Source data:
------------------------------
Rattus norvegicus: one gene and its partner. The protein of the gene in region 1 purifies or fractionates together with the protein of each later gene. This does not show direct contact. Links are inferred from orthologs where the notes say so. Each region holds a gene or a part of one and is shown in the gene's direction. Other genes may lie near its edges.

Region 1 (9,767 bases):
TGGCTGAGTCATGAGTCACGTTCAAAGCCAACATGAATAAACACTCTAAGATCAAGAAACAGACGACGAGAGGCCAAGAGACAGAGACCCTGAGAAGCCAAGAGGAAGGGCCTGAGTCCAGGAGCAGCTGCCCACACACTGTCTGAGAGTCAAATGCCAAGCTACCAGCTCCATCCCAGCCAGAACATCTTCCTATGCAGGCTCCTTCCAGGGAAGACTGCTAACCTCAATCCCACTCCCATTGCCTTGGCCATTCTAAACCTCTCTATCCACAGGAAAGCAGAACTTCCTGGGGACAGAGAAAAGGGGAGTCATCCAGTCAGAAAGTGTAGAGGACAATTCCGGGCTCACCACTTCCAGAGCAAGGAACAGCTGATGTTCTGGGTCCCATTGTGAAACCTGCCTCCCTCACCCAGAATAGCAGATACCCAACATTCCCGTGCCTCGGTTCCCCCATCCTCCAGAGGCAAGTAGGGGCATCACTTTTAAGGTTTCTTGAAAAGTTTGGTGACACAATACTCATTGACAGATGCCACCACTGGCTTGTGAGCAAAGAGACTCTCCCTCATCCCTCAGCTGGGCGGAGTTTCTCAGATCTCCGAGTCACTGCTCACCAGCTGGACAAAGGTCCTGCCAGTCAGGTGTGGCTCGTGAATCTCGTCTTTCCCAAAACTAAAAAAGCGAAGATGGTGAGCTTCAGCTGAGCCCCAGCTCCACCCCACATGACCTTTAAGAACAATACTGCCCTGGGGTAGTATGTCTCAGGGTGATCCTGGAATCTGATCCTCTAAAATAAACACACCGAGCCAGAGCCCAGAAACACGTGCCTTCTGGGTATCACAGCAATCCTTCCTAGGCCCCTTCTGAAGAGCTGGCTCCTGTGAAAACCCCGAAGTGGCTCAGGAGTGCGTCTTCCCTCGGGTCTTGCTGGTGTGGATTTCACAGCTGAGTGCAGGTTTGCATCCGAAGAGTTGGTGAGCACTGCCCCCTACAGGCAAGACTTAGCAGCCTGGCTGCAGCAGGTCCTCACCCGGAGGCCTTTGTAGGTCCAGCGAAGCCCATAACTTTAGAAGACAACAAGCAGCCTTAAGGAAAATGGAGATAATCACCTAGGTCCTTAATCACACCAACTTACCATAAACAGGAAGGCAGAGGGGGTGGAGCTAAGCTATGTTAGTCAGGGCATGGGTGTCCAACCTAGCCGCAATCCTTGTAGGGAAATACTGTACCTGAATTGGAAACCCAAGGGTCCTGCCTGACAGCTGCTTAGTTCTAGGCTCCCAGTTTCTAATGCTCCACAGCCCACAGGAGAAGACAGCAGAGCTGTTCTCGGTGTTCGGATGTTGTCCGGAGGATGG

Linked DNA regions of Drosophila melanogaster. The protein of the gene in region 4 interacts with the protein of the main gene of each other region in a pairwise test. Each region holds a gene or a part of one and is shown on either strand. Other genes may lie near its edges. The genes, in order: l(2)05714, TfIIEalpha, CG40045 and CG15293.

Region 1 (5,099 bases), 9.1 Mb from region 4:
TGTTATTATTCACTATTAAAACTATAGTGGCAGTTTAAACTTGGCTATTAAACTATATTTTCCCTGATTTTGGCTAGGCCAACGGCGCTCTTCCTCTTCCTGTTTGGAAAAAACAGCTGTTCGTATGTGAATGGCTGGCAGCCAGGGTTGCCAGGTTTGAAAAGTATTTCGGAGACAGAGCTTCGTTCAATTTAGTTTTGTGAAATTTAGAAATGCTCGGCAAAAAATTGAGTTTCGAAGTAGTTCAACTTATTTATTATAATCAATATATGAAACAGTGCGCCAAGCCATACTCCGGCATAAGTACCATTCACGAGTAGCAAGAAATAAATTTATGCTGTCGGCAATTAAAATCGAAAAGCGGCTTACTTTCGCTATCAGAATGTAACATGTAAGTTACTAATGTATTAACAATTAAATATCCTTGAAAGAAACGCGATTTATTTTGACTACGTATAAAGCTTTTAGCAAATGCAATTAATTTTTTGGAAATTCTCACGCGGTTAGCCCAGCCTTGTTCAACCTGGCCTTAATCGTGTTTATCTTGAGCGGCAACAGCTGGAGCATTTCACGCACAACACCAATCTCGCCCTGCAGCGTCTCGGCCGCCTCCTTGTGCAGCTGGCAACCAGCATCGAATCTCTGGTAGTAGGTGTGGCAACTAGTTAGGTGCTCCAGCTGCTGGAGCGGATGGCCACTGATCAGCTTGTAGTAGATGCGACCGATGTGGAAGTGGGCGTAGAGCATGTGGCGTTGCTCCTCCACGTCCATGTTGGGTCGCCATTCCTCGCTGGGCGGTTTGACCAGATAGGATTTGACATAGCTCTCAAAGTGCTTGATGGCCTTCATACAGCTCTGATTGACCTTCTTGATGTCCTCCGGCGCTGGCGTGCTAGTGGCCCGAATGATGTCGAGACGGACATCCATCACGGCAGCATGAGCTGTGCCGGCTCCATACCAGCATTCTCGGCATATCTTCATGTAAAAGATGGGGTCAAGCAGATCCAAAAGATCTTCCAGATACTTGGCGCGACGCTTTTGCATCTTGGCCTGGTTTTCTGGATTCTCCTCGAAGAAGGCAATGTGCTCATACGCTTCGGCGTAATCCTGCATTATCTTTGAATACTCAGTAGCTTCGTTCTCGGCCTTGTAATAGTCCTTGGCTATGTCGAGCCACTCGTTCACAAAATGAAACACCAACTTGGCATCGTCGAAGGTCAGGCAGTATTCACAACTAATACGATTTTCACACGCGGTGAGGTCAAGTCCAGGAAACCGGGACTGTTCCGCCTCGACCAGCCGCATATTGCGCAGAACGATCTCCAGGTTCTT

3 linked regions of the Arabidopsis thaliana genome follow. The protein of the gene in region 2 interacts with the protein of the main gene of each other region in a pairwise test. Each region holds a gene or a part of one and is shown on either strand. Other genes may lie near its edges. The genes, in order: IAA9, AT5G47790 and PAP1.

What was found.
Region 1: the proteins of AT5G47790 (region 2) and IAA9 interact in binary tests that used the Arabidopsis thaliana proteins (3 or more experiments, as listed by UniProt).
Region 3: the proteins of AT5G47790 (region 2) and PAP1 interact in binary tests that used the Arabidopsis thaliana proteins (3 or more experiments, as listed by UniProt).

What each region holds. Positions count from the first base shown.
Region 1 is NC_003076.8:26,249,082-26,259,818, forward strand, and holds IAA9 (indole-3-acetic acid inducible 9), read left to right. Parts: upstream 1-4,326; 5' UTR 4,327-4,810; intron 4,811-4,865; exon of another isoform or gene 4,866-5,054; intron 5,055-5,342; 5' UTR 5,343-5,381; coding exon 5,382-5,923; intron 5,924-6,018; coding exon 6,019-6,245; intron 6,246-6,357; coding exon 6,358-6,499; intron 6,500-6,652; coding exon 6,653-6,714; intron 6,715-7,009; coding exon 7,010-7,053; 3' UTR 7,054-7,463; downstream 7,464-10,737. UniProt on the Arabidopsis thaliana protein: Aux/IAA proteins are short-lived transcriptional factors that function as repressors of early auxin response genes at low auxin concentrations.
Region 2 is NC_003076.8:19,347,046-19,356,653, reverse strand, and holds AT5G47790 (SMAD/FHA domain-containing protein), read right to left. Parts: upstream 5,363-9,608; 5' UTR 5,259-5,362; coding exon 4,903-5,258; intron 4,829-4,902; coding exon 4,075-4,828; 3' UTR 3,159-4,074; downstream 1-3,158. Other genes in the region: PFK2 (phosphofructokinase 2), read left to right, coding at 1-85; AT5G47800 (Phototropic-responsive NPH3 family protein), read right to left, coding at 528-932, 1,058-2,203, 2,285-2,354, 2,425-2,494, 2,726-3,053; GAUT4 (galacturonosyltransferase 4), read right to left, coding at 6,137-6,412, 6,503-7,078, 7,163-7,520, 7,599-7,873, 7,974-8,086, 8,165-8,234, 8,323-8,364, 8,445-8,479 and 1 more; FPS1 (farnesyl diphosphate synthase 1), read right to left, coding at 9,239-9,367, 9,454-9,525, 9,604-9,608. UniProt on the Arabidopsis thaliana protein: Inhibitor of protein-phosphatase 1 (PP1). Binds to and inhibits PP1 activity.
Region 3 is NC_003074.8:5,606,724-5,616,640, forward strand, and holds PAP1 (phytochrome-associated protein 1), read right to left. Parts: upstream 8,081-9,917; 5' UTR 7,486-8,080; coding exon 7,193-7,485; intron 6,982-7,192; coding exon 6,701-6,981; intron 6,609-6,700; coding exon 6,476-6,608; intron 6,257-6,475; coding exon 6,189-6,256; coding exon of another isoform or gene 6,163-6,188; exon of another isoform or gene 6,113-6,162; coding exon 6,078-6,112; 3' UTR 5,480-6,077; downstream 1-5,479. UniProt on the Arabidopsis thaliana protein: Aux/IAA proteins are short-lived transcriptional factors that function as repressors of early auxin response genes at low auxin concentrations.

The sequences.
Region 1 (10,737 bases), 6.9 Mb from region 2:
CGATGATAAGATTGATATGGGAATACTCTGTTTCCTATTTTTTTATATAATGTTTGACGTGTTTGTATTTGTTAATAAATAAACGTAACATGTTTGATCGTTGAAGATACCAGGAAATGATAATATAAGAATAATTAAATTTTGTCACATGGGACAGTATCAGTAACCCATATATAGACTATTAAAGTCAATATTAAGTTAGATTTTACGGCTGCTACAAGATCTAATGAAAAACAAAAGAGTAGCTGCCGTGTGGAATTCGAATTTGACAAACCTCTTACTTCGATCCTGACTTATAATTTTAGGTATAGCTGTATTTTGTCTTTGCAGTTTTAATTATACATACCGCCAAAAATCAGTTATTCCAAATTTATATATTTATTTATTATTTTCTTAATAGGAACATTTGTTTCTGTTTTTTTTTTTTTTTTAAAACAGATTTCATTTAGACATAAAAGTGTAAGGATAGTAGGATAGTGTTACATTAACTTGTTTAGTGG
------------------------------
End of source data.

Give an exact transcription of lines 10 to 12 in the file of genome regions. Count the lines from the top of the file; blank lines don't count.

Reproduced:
Region 3: the proteins of AT5G47790 (region 2) and PAP1 interact in binary tests that used the Arabidopsis thaliana proteins (3 or more experiments, as listed by UniProt).

What each region holds. Positions count from the first base shown.
Region 1 is NC_003076.8:26,249,082-26,259,818, forward strand, and holds IAA9 (indole-3-acetic acid inducible 9), read left to right. Parts: upstream 1-4,326; 5' UTR 4,327-4,810; intron 4,811-4,865; exon of another isoform or gene 4,866-5,054; intron 5,055-5,342; 5' UTR 5,343-5,381; coding exon 5,382-5,923; intron 5,924-6,018; coding exon 6,019-6,245; intron 6,246-6,357; coding exon 6,358-6,499; intron 6,500-6,652; coding exon 6,653-6,714; intron 6,715-7,009; coding exon 7,010-7,053; 3' UTR 7,054-7,463; downstream 7,464-10,737. UniProt on the Arabidopsis thaliana protein: Aux/IAA proteins are short-lived transcriptional factors that function as repressors of early auxin response genes at low auxin concentrations.